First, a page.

MRSA, a bacteria that is often associated with public areas such as hospitals, swimming pools and gyms, has been found living in homes as well. The bacteria is resistant to antibiotics and is therefore hard to treat and very dangerous. The bacteria spreads easily and a recent study shows that it can colonize in private homes.
The study was conducted to determine how pathogens colonize and infect communities. The study concentrated on the USA300 strain in northern Manhattan and the Bronx. In 2009, this strain was responsible for an epidemic and at least 75% of the MRSA infections in northern Manhattan.
Researchers collected MRSA samples from over 160 people between 2009 and 2011 and compared them with tissue from healthy people. They found that samples from people in a single household tended to be more similar to each other than to samples from other households. This meant that individuals within a home frequently exchanged the bacteria.
They also found that many people were getting MRSA from outside locations too, and determined that the bacteria likely colonized in the homes before being carried to the other locations.
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“There were some households where we found multiple kinds of USA300, which is quite surprising,” said Anne-Catrin Uhlemann. “It suggests some kind of outside reservoir, such as a link to a hospital or a gym. It seems that the USA300 strain spread in public spaces first, but it is now prevalent in households as well as hospitals. Further studies are needed to evaluate how hospitals might be involved in spreading the bacteria back into the community."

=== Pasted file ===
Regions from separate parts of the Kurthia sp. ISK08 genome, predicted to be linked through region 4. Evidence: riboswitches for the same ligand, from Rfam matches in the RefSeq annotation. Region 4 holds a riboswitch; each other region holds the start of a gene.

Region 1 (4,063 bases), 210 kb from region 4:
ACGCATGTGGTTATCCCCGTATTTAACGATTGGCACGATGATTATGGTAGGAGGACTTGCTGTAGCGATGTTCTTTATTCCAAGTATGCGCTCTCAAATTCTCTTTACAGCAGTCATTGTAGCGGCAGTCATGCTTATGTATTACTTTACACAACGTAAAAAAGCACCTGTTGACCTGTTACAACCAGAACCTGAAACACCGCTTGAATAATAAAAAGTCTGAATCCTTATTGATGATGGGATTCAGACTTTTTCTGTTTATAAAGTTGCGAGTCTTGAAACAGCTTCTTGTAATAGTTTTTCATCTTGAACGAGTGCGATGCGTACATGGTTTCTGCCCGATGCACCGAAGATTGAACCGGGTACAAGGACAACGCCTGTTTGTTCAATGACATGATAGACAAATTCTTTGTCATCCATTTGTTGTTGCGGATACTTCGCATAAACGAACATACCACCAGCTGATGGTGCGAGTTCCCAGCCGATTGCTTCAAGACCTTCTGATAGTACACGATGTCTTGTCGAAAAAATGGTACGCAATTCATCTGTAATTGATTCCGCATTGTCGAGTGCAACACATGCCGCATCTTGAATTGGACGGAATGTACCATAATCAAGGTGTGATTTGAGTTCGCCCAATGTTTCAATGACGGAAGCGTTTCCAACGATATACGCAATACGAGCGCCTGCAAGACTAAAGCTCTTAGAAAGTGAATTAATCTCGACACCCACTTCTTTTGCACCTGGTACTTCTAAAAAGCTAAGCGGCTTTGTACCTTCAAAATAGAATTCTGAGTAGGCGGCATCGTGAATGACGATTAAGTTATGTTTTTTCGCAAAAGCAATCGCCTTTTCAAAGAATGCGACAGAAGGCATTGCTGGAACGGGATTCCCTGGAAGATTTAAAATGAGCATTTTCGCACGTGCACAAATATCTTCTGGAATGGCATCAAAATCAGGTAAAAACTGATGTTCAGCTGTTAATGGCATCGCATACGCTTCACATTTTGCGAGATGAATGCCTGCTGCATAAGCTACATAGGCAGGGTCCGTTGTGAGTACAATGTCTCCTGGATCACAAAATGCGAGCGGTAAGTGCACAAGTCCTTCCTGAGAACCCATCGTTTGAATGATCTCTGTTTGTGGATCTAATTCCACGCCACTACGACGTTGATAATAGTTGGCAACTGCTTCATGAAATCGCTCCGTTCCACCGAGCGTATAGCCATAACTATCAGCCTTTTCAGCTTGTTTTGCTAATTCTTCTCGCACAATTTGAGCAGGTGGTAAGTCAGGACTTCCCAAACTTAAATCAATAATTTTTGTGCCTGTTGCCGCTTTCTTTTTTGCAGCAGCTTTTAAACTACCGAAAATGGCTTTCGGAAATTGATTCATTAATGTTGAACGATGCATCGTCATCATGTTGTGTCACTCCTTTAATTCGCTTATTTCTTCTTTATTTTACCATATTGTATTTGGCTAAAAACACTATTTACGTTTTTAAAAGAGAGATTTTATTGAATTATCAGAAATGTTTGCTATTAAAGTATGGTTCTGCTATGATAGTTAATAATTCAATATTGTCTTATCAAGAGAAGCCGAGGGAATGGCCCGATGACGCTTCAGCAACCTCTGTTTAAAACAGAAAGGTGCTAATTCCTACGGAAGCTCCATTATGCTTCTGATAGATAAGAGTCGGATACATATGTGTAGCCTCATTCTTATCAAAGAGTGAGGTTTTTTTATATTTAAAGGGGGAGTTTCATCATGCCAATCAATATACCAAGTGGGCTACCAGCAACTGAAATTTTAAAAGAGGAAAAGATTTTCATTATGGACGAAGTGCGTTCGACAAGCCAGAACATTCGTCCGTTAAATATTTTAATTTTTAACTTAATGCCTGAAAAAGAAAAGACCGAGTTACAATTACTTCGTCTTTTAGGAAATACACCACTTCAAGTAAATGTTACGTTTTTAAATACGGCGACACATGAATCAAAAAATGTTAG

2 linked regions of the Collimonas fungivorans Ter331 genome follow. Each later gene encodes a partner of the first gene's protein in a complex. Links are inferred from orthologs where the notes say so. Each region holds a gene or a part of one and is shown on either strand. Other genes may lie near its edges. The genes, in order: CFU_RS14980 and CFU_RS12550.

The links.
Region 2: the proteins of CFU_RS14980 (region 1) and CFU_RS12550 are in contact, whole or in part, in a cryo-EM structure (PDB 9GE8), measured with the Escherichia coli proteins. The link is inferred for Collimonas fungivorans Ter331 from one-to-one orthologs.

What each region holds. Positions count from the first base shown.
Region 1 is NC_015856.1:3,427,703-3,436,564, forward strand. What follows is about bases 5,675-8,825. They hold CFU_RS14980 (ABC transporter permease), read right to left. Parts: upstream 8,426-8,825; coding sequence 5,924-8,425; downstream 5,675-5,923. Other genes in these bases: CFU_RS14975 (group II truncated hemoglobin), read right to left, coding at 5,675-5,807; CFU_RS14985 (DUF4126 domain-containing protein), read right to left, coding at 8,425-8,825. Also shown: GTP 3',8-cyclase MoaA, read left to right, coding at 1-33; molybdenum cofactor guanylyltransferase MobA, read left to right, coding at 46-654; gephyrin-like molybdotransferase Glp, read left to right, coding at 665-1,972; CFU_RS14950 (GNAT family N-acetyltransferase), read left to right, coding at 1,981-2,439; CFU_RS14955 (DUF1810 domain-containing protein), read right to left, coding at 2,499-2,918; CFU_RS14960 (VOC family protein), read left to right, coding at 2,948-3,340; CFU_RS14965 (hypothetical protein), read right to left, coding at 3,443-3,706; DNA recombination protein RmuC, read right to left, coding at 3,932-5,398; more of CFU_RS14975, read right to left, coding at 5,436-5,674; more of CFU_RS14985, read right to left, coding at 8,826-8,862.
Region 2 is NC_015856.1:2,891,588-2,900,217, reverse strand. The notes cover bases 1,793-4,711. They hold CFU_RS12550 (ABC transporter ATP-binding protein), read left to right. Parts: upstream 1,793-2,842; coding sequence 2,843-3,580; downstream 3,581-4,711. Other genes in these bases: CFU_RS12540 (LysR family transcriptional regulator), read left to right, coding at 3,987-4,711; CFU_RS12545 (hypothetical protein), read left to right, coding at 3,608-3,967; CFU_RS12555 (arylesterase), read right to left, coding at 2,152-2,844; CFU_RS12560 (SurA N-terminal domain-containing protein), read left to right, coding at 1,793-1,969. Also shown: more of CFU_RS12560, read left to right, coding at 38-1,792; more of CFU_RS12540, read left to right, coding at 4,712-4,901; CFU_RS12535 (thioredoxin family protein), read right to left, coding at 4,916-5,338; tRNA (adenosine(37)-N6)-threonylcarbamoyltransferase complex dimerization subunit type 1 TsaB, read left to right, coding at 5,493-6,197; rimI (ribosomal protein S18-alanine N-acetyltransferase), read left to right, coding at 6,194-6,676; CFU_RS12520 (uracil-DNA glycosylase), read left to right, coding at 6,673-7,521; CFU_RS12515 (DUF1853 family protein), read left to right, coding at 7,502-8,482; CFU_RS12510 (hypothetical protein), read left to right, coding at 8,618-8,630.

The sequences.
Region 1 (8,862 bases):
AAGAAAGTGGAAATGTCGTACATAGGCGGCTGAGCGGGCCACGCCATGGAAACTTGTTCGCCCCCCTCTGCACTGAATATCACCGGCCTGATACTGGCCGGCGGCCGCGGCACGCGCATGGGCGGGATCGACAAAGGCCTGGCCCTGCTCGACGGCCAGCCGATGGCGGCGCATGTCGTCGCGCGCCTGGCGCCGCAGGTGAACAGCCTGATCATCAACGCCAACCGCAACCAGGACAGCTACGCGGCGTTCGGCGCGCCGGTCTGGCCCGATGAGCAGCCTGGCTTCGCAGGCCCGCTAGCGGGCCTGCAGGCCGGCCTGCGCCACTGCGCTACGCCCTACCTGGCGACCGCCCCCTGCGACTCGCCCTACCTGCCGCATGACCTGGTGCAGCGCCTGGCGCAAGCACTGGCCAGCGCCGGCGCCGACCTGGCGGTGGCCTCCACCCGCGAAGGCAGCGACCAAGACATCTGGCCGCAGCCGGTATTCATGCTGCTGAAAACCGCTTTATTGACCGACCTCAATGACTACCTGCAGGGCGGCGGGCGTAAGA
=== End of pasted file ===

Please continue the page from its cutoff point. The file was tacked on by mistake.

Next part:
The researchers believe that because so many people are treated with antibiotics for minor bacterial infections and the MRSA bacteria is living in many homes, that it is exposed to low levels of antibiotics, which is how it becomes resistant to them. More studies may help doctors find new ways to treat the MRSA bacteria and improve survival rates.
Are you surprised to learn that MRSA could be colonizing in your home?
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